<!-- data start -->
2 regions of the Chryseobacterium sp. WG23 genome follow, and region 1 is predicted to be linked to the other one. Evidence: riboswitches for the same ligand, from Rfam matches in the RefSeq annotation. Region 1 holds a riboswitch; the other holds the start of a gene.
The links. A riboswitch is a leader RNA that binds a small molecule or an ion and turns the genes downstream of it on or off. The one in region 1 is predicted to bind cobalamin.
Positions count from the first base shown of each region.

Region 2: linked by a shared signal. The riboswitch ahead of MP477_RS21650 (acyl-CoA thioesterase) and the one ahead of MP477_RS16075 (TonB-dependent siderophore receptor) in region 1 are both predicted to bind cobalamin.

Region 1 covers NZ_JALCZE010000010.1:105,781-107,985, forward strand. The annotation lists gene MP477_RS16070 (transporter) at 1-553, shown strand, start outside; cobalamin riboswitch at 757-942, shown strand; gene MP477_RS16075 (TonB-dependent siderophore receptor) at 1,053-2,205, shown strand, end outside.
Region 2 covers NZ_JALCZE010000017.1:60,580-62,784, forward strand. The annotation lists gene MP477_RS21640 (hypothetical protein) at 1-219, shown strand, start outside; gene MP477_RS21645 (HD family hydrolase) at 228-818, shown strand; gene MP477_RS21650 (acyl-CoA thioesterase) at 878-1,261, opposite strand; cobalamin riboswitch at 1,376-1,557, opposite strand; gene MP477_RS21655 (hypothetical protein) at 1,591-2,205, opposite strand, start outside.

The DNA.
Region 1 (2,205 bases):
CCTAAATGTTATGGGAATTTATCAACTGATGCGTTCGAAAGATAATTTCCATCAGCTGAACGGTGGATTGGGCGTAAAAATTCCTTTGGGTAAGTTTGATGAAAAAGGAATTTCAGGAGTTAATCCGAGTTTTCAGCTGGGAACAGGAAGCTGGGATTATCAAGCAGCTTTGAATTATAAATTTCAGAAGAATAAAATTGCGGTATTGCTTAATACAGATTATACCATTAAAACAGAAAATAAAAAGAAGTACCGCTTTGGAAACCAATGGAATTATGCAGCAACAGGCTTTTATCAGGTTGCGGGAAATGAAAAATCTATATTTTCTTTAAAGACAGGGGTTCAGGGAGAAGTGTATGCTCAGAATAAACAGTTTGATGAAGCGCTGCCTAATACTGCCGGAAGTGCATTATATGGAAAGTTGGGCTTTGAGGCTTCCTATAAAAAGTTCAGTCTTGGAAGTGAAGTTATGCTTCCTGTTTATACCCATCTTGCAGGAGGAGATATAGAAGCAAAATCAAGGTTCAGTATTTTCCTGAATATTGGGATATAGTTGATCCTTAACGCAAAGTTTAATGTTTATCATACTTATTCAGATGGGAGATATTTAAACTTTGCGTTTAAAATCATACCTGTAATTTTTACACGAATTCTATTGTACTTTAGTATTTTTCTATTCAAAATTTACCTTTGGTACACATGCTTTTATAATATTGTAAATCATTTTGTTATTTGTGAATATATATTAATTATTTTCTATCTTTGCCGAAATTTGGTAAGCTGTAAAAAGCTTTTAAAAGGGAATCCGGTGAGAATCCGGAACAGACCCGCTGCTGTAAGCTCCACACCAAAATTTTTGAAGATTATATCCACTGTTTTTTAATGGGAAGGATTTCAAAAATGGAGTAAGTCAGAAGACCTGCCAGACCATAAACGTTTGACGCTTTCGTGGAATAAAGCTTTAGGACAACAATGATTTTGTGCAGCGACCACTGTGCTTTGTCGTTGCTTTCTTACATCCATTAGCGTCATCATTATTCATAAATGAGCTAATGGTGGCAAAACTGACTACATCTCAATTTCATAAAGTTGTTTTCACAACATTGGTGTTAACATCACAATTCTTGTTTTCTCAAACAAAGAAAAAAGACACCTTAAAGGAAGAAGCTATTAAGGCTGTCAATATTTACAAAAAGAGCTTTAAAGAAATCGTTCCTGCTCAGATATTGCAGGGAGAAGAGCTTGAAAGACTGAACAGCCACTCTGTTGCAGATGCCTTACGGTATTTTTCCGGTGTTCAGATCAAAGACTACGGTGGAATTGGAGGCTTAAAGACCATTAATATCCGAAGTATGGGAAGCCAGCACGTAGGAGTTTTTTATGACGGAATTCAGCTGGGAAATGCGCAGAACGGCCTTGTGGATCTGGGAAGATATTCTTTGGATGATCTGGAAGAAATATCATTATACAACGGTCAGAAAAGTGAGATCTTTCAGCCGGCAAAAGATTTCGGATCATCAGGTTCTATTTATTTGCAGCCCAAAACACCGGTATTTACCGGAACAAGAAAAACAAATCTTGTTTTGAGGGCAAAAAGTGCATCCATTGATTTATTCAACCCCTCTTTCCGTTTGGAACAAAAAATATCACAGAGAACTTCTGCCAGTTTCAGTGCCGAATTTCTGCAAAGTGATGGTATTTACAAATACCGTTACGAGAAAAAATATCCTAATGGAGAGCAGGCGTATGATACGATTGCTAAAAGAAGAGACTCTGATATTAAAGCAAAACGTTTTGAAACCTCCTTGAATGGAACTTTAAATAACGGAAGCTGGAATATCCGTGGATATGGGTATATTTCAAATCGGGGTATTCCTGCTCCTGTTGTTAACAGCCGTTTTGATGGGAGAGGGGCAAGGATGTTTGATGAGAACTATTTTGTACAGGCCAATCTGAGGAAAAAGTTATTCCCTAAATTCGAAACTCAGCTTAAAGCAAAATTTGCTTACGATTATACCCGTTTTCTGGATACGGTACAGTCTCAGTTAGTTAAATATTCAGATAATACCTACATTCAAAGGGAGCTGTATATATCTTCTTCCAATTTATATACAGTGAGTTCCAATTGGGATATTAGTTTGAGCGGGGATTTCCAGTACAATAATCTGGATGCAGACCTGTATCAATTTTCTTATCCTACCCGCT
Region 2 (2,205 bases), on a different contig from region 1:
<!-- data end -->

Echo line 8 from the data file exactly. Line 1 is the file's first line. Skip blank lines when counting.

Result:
Region 1 (2,205 bases):